Business

US sees spike in Canadian homebuyers

a sold sign in front of a California house Image copyright Getty Images
Image caption Sunny and warm Florida, California and Texas were top states for foreign buyers

Canadians reeling from high prices at home helped fuel an increase foreign home purchases in the US, according to a survey of US property agents.

Canadians spent $19bn, more than double the previous year, much of it in the sunny southern state of Florida, the National Association of Realtors said.

Purchases by foreigners increased 32% from April 2016 to March 2017.

They accounted for about 5% of the US housing market.

The National Association of Realtors report was based on a survey of about 6,000 real estate agents. It looked at sales of existing homes between April 2016 and March 2017.

Foreigners living in the US and abroad - including recent immigrants, people on visas and investors living abroad - accounted for roughly 284,455 homes sold in that time, up 32% from the prior year, the report said.

Much of the activity occurred in the second half of 2016.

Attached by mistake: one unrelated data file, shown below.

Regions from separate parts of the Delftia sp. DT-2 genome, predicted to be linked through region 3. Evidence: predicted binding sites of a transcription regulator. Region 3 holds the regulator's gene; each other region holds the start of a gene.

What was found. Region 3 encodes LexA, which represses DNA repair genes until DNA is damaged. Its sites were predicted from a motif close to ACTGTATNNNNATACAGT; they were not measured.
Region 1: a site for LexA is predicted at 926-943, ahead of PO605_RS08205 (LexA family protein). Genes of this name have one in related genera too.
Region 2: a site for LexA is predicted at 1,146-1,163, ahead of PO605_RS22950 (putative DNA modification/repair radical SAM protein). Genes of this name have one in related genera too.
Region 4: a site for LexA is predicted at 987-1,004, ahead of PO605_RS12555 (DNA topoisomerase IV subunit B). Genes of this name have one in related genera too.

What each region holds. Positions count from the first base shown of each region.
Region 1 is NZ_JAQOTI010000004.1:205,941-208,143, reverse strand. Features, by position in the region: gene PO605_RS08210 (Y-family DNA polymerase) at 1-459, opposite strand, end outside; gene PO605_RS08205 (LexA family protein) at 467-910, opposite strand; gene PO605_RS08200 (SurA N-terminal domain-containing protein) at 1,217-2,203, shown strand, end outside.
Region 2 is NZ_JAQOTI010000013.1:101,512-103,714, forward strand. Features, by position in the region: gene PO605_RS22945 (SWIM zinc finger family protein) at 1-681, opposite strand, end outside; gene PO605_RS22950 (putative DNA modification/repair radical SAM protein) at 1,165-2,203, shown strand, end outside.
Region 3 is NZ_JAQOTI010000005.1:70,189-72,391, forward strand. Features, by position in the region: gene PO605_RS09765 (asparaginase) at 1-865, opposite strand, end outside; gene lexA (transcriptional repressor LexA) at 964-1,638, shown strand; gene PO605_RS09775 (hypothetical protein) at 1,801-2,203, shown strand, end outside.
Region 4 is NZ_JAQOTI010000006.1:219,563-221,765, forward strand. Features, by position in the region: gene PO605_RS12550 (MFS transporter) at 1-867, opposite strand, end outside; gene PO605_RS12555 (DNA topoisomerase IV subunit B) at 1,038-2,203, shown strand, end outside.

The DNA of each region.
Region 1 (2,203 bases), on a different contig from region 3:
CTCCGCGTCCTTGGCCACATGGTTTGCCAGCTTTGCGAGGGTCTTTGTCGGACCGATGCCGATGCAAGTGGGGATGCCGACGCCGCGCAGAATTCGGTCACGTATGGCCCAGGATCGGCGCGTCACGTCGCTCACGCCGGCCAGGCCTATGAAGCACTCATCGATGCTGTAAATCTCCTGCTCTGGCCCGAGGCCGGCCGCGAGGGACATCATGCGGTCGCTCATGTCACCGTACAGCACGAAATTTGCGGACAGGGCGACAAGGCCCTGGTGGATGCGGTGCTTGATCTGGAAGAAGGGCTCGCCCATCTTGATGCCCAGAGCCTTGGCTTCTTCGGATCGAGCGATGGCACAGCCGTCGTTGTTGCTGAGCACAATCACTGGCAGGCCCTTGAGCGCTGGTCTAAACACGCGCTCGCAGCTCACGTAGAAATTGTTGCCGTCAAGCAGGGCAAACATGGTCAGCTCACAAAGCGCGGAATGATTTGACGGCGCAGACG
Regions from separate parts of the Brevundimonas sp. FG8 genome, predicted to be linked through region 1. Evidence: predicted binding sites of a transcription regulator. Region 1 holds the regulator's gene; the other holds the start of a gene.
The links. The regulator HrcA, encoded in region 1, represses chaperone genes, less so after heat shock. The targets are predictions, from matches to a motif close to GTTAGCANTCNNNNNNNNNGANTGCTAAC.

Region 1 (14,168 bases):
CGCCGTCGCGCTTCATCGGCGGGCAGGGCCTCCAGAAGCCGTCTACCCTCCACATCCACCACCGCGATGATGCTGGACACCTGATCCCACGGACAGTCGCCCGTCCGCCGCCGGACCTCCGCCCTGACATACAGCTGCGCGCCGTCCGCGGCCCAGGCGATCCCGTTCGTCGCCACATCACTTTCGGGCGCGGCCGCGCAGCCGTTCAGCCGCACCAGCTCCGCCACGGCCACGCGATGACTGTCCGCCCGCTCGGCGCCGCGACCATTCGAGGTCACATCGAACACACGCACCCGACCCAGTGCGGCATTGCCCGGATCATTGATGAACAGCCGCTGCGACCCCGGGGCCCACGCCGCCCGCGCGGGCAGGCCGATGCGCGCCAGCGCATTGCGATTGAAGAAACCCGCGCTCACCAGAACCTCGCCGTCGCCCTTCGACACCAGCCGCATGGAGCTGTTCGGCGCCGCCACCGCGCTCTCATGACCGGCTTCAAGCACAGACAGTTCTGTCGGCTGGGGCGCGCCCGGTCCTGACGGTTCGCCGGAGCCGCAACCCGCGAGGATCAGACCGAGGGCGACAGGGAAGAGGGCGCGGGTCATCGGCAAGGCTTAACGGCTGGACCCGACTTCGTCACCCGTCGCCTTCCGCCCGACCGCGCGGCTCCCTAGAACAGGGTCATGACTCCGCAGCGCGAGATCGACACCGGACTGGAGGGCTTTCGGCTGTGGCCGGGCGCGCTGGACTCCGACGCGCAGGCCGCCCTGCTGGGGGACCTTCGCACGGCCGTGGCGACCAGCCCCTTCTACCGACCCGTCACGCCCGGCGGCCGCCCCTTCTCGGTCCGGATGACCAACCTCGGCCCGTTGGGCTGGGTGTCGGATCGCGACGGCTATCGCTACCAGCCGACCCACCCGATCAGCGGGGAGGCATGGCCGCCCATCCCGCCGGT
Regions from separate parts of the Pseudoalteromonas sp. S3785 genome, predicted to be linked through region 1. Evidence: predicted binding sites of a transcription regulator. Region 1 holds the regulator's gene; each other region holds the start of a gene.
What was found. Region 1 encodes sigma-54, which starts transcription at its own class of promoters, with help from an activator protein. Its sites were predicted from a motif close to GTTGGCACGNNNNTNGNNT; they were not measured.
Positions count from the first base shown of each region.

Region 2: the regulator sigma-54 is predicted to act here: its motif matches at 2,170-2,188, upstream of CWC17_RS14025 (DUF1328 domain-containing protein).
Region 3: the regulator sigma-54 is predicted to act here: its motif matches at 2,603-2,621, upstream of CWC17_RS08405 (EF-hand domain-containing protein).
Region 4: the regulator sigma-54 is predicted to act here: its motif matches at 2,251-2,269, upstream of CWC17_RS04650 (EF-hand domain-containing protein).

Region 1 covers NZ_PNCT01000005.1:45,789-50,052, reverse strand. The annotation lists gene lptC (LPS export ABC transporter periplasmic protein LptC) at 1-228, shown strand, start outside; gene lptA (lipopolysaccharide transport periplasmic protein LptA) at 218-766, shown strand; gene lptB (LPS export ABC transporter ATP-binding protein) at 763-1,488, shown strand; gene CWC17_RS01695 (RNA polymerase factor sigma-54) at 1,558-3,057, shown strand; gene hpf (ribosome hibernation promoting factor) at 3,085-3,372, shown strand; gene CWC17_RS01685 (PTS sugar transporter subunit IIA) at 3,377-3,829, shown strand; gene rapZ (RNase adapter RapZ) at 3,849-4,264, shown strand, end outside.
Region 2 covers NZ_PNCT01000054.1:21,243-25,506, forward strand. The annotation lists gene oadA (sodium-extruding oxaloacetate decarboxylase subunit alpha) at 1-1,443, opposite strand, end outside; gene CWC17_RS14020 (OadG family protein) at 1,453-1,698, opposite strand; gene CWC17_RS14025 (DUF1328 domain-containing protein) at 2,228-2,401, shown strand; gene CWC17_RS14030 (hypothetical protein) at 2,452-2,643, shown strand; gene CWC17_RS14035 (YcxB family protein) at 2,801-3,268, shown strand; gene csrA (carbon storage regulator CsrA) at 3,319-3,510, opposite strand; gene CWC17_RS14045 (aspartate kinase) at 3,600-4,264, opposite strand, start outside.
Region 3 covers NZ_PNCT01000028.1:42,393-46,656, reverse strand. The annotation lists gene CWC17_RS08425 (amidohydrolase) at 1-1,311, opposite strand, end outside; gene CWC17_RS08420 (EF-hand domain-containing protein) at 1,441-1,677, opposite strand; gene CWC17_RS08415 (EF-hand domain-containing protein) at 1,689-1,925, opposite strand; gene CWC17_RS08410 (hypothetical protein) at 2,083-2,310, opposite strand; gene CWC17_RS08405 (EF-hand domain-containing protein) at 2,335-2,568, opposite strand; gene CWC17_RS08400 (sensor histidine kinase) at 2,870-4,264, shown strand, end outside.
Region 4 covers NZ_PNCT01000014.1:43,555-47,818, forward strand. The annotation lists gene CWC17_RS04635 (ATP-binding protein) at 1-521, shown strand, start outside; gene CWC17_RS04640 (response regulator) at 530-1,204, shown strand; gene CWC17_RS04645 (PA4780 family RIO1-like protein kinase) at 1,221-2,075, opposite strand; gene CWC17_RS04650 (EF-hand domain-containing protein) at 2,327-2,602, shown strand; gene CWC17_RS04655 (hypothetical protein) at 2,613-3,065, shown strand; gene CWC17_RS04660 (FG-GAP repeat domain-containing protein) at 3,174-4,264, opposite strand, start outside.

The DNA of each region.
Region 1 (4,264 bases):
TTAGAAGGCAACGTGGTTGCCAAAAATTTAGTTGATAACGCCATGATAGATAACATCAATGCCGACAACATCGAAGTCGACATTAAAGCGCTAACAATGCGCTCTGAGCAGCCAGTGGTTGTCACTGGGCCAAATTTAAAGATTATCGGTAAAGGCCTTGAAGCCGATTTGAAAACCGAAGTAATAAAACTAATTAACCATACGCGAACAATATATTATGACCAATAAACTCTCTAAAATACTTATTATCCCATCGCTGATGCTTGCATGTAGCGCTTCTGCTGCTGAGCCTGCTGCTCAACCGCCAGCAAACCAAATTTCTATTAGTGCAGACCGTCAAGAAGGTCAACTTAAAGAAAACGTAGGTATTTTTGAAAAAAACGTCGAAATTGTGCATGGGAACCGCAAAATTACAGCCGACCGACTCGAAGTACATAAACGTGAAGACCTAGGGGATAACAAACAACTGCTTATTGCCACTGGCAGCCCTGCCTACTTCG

But demand from foreigners may be cooling this year, said Lawrence Yun, an economist for the association, an industry group that represents real estate agents.

"Stricter foreign government regulations and the current uncertainty on policy surrounding US immigration and international trade policy could very well lead to a slowdown in foreign investment," he said.

Foreign purchases represented a record $153bn, or about 10% of the existing home sales market, the National Association of Realtors said.

Foreign buyers typically paid about $300,000 - well above than the US median sales price of about $235,800. About 10% bought homes worth more than $1m.

Image copyright AFP/Getty
Image caption Florida was a hot market for foreign buyers

Measured in dollars, Canadian investment hit a new high, the report said.

Almost two-thirds of Canadian purchases were expected to be used as holiday homes or as investment properties. About three-quarters of buyers paid in cash.

Mr Yun said fast-rising property values in Canada, particularly in some cities attractive to foreign investment, such as Toronto and Vancouver, may have led buyers to consider the US.

A strengthening US dollar may have added pressure to act, he said.

Where buyers came from

Buyers living outside the US represented 42% of the foreign purchases.

Chinese buyers accounted for about 40,570, or 14%, of the purchases, up 39% from the prior year. They spent $31.7bn - far more than any other country.

Canadians accounted for about 33,800, or 12%, of the purchases, rising 26%.

Mexicans made 28.516 purchases, or 10%, an increase of nearly 60%.

Buyers from the UK made about 12,870 purchases, up 40%.

Most of the Chinese and Mexican buyers lived in the US, while UK and Canadian buyers were more likely to keep a primary residence abroad, the report said.

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